Is It Time To Upgrade Your Furnace?

Once you have owned a home and weathered snow, ice, thunderstorms, and black-outs, you tend to take more notice to that piece of machinery we call a furnace.

A newly installed furnace can last 15 to 25 years, but when you use it close to six months out of a year, it is impossible to sit back and forget about it.

If you aren’t savvy when it comes to HVAC, it may be hard to know when your furnace is getting ready to die on you, and there is nothing worse than below zero weather without working heat.

You need to know whether your furnace is going to last for a while or if you should be looking for a new high-efficiency model for your home.

There are three things you should look at when determining whether or not to replace your furnace:

1. How old is your furnace, and how well have you cared for it?

If your furnace has been well-maintained, it should last 20 years or more. That is, it will last that long as long as it has been taken care of properly.

This means the filter has been replaced at least once every season, you have had it inspected by an HVAC technician every year, and you have checked and cleaned the fan and blower consistently. Furnaces that have been taken care of in this way can last 25 years. If yours has been neglected, it may have to be replaced within 10 to 15 years.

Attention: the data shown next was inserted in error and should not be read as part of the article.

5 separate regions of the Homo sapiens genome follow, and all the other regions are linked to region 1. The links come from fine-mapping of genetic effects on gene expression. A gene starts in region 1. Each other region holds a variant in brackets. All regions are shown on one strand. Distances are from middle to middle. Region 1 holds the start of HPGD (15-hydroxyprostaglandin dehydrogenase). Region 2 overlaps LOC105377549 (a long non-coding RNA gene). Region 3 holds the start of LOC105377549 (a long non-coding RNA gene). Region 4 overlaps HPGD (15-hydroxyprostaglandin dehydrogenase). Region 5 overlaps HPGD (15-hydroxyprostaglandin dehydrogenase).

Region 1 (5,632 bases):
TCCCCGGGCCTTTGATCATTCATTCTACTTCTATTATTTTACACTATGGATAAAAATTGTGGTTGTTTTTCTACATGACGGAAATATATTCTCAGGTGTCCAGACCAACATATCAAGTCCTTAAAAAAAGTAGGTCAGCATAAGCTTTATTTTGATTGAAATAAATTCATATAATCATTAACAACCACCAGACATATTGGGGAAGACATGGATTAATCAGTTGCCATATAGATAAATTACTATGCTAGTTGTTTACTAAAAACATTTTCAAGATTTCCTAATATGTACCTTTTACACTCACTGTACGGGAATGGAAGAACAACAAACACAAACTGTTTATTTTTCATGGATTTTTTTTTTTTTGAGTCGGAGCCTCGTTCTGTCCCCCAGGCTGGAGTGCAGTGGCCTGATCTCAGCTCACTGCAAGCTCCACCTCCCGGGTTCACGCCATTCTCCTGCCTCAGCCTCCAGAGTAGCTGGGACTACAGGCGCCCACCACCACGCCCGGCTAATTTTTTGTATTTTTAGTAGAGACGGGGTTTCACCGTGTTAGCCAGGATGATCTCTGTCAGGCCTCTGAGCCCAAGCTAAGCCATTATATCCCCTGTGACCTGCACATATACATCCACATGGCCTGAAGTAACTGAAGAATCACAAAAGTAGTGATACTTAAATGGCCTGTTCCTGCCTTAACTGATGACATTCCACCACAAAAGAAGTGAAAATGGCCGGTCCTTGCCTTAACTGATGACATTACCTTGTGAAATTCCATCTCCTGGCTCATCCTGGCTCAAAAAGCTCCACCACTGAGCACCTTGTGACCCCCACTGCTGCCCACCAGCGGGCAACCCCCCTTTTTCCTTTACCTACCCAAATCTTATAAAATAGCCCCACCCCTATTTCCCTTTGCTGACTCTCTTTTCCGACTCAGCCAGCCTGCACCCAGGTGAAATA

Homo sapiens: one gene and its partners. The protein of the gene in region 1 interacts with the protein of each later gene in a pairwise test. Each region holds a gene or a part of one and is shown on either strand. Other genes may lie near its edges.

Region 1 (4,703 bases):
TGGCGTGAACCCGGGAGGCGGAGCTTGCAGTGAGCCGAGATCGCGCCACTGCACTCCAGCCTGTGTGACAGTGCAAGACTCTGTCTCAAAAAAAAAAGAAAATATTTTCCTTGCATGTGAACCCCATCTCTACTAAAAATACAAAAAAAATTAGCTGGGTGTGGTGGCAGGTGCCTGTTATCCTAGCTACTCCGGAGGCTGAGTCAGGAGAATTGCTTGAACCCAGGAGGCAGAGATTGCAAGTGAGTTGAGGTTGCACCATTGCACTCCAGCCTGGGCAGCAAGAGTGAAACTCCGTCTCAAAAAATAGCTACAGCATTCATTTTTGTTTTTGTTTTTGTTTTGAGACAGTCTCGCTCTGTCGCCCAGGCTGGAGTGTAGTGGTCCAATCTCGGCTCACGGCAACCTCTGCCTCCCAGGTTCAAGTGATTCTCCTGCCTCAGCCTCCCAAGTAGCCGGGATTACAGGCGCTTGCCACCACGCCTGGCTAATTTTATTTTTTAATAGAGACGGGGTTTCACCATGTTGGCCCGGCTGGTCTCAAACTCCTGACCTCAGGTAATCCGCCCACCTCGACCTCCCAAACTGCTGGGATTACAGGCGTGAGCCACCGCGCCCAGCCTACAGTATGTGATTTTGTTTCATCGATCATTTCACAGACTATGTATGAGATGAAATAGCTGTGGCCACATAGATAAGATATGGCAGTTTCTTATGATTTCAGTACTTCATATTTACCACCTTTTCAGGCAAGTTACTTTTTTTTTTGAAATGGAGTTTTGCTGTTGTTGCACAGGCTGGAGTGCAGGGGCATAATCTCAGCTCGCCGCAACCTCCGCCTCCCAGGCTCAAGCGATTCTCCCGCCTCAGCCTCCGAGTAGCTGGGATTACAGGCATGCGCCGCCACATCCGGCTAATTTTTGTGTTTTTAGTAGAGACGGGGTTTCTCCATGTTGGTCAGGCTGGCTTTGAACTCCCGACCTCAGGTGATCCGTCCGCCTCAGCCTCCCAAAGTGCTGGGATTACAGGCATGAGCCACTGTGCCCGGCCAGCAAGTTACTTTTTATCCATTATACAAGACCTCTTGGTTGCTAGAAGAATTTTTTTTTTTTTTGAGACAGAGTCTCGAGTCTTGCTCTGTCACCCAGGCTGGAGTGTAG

2. Will it be better to have it fixed or have it replaced?

The older your furnace, the more likely it is that replacing it will be the best option says FurnaceUSA Chicago. If your furnace is not very old, paying a few hundred to replace a broken fan would probably be worth the repair cost. But if the furnace is reaching the end of its lifespan, you may find that it is worth the money to replace it right now, rather than keep throwing money at the dying machine.

It can be challenging to determine which is the better option, but it will be easier if you know the signs of a failing furnace.

Is there a wide temperature difference between different areas of your home? If the problem is not bad insulation, it could mean you have a serious problem with your furnace.

How often does your furnace go on and off? If it cycles more frequently as time goes on, then your furnace has a hard time keeping the temperature of your home consistent.

Is it making noise? If your furnace is humming at you, it is shouting for help.

Have you noticed there is more dust on your furniture and gathering in corners? This may be because your furnace is blowing out dust and soot.

Once you sit down and add up the cost of the repairs you need, you could be looking at upwards of 1,000 dollars in repair work. That is 20 percent of the cost of a brand new furnace.